“Obama and his team have been down this road dozens of times and been declared dead many times and always succeeded,” he said. “No one gets rich betting against Barack Obama.”
The most visible aspect of the White House’s new feistiness is an increasing willingness to engage Republican legislators whose criticisms Obama earlier had been happier to overlook. Relentless criticism of the stimulus package from a House Republican leader, Eric Cantor of Virginia, drew a furious barrage from the Democratic National Committee and a visit from no smaller figure than the Vice President of the United States. Rank and file Republicans who criticize the stimulus have also suddenly found themselves under a concerted DNC assault that asks if they’d prefer the federal funding left their districts out. And criticism from Sen Jon Kyl (R-Ariz.) drew letters from no fewer than four Cabinet secretaries to his state’s governor, asking if she would prefer they withheld stimulus money.
That pushback has been urged, and welcomed, by state leaders like Redfern and Michigan Democratic Party Chairman Mark Brewer.
“The DNC has been and we were quickly able to rebut and demonstrate all the money that is being spent in their respective districts,” said Brewer of two GOP congressmen attacking the stimulus. “They’ve backed off.”
Still, many Democrats say the Republican attacks on spending are taking their toll.
"The rhetoric is so empty, but it is fairly consistent and I think it’s had an impact on those in middle," said Ohio's Redfern.
But when the White House pushback focused not on Republicans but Democrats on health-care – in the form of Organizing for America ads running in the home states of moderate senators -- some in the party called foul, including Senate Majority Leader Harry Reid (D-Nev.)
The vote last month in the House on the American Clean Energy Security Act showed a willingness to get White House hands dirty in a different way.
Wrangling votes for the “cap and trade” legislation in the House, Obama backed off a campaign promise to auction off all “allowances” – permits to release a set amount of greenhouse gases. Instead of selling them to raise money for other environmental initiatives, the White House allowed congressional Democratic leaders to trade them for votes, assigning allowances to the refinery-heavy district of, for instance, Texas Rep. Gene Green in exchange for his support.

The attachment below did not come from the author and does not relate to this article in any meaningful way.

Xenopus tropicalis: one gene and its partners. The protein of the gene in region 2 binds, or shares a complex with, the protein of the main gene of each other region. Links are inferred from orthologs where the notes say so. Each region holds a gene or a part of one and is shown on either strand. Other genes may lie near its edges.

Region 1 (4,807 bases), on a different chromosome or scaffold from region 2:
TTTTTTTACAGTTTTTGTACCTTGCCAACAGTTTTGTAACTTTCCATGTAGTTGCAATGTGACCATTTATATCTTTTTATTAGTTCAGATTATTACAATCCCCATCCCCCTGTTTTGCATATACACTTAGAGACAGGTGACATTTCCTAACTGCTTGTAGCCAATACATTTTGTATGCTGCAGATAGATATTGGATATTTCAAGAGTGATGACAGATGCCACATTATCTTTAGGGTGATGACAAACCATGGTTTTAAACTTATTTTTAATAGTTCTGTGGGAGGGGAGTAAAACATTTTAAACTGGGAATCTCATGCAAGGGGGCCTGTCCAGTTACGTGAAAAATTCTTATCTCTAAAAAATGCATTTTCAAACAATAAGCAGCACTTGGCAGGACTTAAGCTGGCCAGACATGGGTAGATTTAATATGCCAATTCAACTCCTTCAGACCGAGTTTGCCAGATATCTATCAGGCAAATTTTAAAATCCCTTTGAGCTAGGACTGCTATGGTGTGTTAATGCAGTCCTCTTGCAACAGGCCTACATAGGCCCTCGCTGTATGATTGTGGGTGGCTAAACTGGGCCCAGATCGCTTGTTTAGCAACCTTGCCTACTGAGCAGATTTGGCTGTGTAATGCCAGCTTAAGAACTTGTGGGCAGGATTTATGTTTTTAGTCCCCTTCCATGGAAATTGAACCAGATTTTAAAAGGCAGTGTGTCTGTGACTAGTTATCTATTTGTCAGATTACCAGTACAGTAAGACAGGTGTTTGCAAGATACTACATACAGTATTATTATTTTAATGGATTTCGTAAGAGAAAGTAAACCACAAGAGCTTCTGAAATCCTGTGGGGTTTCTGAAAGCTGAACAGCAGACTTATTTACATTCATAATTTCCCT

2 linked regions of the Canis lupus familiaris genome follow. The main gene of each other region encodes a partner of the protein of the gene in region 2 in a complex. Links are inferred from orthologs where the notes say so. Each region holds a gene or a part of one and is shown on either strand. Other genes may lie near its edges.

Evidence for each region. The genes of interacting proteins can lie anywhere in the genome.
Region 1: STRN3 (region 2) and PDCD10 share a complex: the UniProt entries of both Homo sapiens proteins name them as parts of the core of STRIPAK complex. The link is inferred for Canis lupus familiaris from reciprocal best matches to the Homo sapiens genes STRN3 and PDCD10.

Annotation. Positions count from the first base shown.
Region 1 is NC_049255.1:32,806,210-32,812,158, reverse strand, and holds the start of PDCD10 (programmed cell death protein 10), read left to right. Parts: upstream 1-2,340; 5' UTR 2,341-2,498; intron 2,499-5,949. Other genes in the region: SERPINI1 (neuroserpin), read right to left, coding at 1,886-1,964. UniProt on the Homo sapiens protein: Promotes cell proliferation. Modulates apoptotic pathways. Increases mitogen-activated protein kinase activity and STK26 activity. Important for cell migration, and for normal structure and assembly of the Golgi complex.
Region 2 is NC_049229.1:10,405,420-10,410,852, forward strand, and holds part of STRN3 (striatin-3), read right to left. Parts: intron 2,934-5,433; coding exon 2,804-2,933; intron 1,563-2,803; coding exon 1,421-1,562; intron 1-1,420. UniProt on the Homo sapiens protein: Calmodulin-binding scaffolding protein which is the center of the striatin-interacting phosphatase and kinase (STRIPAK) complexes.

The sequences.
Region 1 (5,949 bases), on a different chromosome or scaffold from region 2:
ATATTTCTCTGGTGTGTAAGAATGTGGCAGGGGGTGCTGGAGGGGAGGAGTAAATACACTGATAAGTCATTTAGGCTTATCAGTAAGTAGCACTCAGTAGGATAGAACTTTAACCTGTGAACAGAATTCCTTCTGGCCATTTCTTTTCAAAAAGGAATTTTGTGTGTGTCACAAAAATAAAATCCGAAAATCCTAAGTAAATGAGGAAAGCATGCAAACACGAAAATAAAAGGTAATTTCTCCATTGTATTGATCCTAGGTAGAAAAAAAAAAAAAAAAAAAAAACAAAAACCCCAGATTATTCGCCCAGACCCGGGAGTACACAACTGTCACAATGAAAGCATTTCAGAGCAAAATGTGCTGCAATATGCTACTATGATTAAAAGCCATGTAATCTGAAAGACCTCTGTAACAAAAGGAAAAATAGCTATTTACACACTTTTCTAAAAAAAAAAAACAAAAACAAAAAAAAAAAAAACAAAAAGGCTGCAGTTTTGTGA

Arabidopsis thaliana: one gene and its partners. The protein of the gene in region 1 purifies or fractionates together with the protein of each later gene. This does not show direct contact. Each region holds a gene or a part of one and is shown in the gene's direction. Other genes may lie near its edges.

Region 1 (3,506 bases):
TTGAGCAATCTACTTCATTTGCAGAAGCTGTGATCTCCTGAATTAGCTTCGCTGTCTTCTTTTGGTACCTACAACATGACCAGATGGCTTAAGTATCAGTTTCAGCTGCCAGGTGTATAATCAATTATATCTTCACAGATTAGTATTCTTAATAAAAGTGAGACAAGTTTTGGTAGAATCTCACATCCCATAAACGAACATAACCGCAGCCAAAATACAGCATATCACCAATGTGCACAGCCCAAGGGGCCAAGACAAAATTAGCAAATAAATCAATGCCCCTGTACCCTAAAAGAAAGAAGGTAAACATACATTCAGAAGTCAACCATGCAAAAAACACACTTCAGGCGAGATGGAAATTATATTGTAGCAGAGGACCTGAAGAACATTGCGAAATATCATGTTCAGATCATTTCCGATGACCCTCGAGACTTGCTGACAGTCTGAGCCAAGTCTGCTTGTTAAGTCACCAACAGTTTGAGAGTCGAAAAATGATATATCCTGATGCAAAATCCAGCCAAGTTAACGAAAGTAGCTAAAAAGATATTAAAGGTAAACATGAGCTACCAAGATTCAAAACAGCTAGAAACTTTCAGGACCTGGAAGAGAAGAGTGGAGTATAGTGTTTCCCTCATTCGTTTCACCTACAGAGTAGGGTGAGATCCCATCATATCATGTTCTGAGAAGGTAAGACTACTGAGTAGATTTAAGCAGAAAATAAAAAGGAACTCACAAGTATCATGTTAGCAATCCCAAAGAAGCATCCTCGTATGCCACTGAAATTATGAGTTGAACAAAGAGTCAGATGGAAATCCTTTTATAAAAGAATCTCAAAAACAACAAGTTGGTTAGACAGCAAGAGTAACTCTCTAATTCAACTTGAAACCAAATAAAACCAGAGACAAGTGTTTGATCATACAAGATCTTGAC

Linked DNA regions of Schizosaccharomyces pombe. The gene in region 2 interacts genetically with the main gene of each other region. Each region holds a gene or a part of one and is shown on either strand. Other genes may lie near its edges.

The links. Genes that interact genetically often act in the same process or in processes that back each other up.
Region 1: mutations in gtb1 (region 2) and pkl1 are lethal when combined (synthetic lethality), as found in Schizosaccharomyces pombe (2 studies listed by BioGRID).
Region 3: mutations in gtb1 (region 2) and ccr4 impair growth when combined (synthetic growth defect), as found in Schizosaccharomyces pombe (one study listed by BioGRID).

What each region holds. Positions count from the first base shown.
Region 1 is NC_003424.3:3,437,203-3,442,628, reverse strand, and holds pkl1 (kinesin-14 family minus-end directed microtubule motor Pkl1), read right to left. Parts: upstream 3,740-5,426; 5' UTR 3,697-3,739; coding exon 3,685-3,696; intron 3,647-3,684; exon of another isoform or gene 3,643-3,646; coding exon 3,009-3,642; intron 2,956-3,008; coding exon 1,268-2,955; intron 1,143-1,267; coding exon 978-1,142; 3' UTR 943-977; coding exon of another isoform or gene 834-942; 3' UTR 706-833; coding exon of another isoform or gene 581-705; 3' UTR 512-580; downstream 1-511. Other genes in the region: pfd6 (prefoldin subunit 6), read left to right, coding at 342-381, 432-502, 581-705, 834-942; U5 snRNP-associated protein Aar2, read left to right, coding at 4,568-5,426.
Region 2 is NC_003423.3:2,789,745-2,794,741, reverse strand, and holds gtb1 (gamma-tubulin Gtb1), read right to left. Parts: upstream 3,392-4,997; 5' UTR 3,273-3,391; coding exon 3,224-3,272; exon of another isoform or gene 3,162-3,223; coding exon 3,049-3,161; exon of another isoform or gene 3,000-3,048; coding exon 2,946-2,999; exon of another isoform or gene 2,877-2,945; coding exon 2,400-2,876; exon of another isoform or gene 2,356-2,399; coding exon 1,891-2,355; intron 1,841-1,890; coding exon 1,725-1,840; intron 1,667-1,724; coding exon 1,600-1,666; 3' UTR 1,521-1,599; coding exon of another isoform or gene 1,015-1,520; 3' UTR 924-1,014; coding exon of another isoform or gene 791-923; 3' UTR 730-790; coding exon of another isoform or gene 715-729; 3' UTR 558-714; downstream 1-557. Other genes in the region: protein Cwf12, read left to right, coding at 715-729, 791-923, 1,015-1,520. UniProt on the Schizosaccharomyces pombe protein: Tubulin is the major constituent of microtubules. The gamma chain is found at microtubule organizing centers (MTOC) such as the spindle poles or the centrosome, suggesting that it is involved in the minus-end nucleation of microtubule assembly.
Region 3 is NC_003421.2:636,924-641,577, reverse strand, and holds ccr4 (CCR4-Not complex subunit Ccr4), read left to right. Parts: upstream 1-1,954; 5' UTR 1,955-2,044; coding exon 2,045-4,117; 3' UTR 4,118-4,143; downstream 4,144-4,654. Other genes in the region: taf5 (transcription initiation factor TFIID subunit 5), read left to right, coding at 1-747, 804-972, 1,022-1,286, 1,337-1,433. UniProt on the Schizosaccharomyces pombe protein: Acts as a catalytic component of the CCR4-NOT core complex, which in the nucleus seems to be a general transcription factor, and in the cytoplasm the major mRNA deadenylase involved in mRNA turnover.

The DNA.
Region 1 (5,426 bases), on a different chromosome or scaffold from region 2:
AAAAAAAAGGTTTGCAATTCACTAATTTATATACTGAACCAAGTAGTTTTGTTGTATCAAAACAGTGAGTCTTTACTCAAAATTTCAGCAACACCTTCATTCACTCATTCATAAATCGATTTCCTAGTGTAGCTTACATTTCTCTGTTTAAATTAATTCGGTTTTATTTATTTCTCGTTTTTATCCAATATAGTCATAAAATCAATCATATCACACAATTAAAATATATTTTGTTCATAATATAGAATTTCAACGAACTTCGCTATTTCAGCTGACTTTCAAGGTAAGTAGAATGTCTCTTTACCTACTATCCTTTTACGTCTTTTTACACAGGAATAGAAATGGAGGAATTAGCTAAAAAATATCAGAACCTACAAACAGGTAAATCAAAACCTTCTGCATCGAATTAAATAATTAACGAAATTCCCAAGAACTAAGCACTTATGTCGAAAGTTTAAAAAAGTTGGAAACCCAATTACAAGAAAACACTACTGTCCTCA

The battle over health care, the centerpiece of the President’s summer, has also hardened into a fairly conventional Washington fight, a new president’s sweeping agenda colliding with congressional caution. Obscure Washington figures like Congressional Budget Office chief Doug Elmendorf and Senate Finance Committee Chairman Max Baucus (D-Mont.) have shown the ability to pose a real threat to the White House juggernaut. And some of the White House’s close allies have grown jittery about what they say is a strategy to spend the three weeks leading up to the Senate’s August recess – the insecure deadline for health care votes in both houses – with a series of events aimed at building public pressure on Congress.
“They’re great at campaigns, but legislative battles are different,” said a senior Democrat close to the White House. “It’s not about persuading 51 percent of the American people – it’s about seven senators.”
In another mark of Obama's constant adjustments, his latest remarks didn't mention the August deadline.
White House allies acknowledge the new strains, but say the hard work will pay off.
“A lot of the hard stuff he’s doing now will pay dividends,” said John Del Cecato, a former Obama campaign aide.
Meanwhile, admiration of Obama’s personal qualities has been tempered, even among sympathetic observers, with anxiety for where his agenda will stand at summer’s end.
Comedy Central’s Jon Stewart noted recently that Obama told a Pakistani interviewer that he is an accomplished chef of Pakistani cuisines and reads the great Urdu poets.
“Mr. President,” Stewart said, “while I am impressed with your Renaissance Man-level of knowledge in a plethora of subjects, may I humbly say: That’s great. Just fix the economy!”